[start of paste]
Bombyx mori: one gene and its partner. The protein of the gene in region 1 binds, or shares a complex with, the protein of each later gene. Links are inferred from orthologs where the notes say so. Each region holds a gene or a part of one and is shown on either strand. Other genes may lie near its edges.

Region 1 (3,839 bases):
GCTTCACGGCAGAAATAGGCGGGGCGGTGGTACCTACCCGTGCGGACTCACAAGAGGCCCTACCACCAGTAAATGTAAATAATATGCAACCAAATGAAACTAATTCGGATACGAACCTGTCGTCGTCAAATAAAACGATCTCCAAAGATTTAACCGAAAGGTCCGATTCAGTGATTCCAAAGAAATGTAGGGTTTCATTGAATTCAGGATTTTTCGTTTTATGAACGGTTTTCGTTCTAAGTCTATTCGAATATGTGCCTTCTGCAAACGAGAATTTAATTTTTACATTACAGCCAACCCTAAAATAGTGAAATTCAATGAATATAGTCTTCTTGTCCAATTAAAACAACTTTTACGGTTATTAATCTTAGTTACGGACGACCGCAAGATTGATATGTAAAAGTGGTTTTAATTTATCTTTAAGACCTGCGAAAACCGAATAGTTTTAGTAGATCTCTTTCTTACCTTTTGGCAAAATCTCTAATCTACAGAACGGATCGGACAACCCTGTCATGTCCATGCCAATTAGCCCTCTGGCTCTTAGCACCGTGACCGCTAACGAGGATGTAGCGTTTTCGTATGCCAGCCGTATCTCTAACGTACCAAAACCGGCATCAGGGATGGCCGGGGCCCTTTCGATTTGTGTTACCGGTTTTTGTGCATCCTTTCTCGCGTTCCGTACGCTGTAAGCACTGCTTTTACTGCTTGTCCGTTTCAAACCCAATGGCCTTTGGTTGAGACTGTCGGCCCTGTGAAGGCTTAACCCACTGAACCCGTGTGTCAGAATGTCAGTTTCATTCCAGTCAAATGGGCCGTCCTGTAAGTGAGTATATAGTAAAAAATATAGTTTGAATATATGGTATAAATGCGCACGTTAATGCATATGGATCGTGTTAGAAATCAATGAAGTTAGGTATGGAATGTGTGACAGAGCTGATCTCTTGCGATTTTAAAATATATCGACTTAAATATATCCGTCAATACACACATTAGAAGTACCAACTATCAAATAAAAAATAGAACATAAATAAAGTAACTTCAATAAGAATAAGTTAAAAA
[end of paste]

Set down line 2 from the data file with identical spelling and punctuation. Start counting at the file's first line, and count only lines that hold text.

Region 1 (3,839 bases):